Butterflies are desirable additions to our landscapes. They are colorful and interesting. In South and Central Texas, we have a large number of butterfly species to enjoy. Our moderate climate allows some species to be active all year.
As adults, butterflies feed by collecting nectar from blooming plants. The most obvious way to increase the variety and number of butterflies that visit gardens and the landscape is to offer nectar-producing blooms all year long.
Here is a list of plants, by calendar quarter, that will produce blooms to meet the needs of butterflies.
May, June, July
zinnia, plumbago, blue mistflower, milkweed, pavonia, cosmos
August, September, October
coneflower, vitex, penta, lantana, sunflower, mealy blue sage
November, December, January
fall aster, lavender, lantana, calendula, alyssum, dianthus
February, March, April
verbena, coreopsis, Salvia greggii, Fanick’s phlox, rain lily
Another way to increase butterfly numbers and diversity is to provide egg-laying sites.
For monarchs and queen butterflies, include one or more species of milkweed (Asclepias). The tropical milkweed has attractive orange or yellow flowers and is the easiest transplant to find, but there are several native milkweeds that are desirable. Plant native milkweeds if they are available, otherwise plant the tropical species. Milkweed has chemicals in its foliage that, when ingested by the butterflies, makes them taste bitter thereby discouraging predation. It’s ironic the most common native milkweed (Asclepias tuberosa), called “butterfly weed,” is the least chemically potent egg-laying site.
Citrus in the landscape provides an egg-laying site for giant swallowtails. The caterpillars look like bird droppings.
Dill and/or parsley, even if the plants are growing in containers, attract black swallowtails in search of an egg-laying site. Male black swallowtails are black, and the females are yellow.
Passion vine is a vigorous plant that produces showy blooms in several color choices. They are also known for being the favorite egg-laying site of Gulf fritillary butterflies. It’s not unusual for the feeding caterpillars to strip the vine nearly bare of foliage and leave the blooms on bare stems.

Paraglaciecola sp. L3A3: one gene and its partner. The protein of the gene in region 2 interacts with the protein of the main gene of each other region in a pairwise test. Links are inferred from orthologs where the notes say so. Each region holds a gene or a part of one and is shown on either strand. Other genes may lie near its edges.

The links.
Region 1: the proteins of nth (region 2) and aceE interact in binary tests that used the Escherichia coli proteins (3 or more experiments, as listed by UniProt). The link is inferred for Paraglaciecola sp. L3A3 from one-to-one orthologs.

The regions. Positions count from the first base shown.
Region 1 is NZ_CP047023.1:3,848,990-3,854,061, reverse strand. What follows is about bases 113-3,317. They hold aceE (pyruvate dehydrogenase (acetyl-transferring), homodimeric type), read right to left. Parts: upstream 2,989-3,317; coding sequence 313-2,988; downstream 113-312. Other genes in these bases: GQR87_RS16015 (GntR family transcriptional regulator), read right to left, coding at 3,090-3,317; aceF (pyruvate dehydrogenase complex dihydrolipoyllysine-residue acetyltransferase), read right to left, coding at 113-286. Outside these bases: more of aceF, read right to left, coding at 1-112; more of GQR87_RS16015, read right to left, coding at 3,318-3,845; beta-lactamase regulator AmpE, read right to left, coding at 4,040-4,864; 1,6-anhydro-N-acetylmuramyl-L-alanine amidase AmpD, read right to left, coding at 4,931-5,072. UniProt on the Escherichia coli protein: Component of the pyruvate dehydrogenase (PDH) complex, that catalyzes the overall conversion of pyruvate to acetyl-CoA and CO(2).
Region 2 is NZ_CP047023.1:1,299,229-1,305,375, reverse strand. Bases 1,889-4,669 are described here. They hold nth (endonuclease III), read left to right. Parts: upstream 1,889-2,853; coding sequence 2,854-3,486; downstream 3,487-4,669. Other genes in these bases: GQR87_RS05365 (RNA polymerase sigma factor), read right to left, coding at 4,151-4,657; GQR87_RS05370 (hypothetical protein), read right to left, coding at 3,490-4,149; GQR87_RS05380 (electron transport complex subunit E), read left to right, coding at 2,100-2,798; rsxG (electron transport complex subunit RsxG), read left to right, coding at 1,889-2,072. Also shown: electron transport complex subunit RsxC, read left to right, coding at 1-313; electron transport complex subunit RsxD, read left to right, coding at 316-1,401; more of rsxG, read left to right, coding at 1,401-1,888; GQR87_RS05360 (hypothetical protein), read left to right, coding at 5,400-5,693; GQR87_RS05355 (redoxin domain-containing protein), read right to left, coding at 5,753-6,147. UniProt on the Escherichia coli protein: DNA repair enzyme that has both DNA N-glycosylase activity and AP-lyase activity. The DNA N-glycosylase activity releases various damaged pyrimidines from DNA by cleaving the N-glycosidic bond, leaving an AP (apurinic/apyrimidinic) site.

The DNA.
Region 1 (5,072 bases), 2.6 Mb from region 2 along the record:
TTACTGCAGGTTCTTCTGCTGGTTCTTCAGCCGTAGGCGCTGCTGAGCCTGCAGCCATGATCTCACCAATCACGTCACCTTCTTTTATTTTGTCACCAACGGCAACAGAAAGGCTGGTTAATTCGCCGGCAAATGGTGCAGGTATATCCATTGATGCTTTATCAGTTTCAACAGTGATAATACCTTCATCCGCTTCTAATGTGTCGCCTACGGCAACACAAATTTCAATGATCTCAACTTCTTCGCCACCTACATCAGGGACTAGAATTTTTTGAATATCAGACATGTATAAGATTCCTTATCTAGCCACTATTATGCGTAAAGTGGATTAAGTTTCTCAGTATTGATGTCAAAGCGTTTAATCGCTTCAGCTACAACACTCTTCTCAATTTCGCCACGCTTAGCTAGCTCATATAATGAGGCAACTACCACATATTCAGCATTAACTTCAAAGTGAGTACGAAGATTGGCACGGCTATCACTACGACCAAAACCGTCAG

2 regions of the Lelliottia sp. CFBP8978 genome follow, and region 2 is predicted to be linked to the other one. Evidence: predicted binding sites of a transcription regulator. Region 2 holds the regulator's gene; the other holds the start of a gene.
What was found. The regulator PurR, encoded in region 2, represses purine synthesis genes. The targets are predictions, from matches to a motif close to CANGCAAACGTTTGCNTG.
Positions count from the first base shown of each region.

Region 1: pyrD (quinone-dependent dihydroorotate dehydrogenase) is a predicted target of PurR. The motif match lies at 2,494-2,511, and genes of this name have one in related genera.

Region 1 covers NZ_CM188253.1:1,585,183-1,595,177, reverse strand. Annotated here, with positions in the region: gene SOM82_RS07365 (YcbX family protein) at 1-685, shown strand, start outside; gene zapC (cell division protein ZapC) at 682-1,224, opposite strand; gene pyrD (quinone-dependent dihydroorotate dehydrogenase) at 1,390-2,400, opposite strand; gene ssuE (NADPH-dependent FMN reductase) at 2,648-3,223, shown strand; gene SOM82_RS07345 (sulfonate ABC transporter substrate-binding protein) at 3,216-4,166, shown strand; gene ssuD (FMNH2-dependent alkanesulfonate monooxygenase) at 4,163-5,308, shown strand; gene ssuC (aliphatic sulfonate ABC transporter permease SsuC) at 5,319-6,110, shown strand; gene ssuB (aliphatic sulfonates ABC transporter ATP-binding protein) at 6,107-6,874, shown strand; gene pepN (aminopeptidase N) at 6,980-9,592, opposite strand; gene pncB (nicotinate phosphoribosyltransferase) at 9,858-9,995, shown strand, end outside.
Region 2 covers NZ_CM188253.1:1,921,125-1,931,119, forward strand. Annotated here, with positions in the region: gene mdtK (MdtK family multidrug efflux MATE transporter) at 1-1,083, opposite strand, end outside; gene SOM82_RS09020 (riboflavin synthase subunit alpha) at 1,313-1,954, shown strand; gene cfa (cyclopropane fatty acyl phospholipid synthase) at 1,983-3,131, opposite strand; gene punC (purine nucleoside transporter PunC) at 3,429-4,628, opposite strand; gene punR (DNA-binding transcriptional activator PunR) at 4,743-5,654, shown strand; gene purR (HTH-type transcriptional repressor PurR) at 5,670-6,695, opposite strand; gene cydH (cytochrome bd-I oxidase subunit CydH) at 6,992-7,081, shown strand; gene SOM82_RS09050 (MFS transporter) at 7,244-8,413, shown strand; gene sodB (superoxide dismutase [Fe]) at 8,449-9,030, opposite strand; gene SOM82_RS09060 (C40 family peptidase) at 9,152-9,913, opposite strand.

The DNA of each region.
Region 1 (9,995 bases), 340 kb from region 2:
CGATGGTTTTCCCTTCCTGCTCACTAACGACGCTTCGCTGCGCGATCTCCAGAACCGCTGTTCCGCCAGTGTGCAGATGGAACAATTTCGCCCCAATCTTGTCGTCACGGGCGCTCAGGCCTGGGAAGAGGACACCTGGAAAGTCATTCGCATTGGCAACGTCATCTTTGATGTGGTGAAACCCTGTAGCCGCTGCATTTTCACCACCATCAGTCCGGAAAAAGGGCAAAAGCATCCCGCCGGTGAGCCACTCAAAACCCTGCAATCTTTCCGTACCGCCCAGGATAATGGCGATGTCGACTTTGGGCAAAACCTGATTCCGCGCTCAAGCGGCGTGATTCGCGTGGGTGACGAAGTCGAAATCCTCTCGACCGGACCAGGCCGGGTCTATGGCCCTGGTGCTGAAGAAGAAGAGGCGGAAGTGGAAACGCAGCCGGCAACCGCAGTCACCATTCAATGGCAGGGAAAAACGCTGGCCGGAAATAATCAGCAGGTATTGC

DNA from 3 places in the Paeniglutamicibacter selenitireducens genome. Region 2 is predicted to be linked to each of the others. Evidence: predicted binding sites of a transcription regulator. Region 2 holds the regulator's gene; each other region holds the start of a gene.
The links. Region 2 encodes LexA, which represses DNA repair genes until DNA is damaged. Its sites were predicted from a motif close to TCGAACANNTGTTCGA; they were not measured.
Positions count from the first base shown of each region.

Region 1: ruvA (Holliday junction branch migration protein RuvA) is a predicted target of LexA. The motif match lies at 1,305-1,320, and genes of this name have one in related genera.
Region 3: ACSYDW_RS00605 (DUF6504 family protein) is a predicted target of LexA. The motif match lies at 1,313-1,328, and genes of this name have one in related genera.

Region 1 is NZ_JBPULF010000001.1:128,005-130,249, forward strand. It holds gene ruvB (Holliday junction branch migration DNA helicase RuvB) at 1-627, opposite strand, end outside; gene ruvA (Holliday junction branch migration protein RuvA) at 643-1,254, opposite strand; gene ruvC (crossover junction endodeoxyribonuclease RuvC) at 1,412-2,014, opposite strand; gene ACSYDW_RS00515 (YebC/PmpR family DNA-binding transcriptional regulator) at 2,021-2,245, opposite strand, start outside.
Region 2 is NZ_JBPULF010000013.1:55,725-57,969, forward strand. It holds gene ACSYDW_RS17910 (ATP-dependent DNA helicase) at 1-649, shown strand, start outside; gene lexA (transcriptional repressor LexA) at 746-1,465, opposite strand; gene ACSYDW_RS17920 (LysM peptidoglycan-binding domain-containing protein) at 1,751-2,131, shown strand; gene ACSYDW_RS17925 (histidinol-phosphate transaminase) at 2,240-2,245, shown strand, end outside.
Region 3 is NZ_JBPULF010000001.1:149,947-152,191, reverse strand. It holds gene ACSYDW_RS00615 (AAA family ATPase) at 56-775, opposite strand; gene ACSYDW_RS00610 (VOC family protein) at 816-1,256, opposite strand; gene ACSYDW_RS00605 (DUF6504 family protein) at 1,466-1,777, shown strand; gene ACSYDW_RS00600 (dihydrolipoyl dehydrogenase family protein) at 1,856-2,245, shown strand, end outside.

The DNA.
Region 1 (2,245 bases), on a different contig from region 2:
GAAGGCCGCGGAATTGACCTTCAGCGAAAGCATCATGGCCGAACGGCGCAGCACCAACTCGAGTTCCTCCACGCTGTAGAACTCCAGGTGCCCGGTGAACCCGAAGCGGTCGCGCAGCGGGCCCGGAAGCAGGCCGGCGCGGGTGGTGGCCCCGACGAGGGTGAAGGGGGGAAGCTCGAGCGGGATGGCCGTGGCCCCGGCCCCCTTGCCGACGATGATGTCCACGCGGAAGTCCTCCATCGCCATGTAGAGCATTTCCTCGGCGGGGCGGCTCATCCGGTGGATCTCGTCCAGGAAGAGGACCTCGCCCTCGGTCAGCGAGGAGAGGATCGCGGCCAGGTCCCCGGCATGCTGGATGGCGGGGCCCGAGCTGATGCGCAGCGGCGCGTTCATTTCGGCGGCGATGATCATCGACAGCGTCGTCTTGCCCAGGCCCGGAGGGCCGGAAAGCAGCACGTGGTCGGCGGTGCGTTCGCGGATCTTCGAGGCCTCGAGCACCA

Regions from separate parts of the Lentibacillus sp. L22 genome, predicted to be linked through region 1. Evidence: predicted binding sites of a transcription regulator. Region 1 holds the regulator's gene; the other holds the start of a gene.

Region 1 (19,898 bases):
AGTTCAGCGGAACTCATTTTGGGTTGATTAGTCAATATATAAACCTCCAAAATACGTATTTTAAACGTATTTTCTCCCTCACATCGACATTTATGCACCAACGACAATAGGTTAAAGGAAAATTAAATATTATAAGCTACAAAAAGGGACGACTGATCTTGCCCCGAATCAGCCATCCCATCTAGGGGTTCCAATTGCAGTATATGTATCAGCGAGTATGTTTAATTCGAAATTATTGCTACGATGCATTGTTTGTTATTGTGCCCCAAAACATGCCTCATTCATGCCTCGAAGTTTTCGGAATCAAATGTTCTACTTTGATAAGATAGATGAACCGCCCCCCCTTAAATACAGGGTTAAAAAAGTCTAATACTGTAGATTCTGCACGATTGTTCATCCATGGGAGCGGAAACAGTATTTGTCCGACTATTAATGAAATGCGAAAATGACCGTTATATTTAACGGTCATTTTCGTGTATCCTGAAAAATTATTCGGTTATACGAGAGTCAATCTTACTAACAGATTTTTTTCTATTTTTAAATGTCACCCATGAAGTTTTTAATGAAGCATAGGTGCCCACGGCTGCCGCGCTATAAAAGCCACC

The “Gold Star” selection of Texas yellow bells is one of the best hot weather blooming plants in our area. The attractive and drought-tolerant plant is a favorite egg-laying site of the gray hair-streak butterfly.
Other favorite caterpillar food plants include: flame acanthus for Janais patch and Texas crescent spot butterflies; cudweed for the American painted lady butterfly; Ruellia species for Buckeye butterflies, and cannas for Brazilian skippers.
Limit Insecticide Use
The third strategy for increasing butterfly numbers in your landscape is adopting a reasonable insecticide policy.
- It’s possible to eliminate all insecticide use, but it can be tough to do—especially if you have a large garden.
- Be prepared to tolerate some level of damage or “sharing” of your plantings with insects, especially caterpillars.
- If you need to apply insecticide, choose one that targets the species of concern and has short-term potency. Avoid widespread spraying of general insecticides such as a landscape wide mosquito spray, which can be hard on butterflies and caterpillars.
- Granular applications may be more controlled and cause fewer accidental caterpillar or butterfly kills than sprays.
Both organic and manufactured insecticides can kill butterflies.
by Calvin Finch, Ph.D.
For more information and strategies for attracting butterflies, visit the Internet and the library. My favorite source of information is Butterfly Gardening for the South by Geyata Ajilvsgi.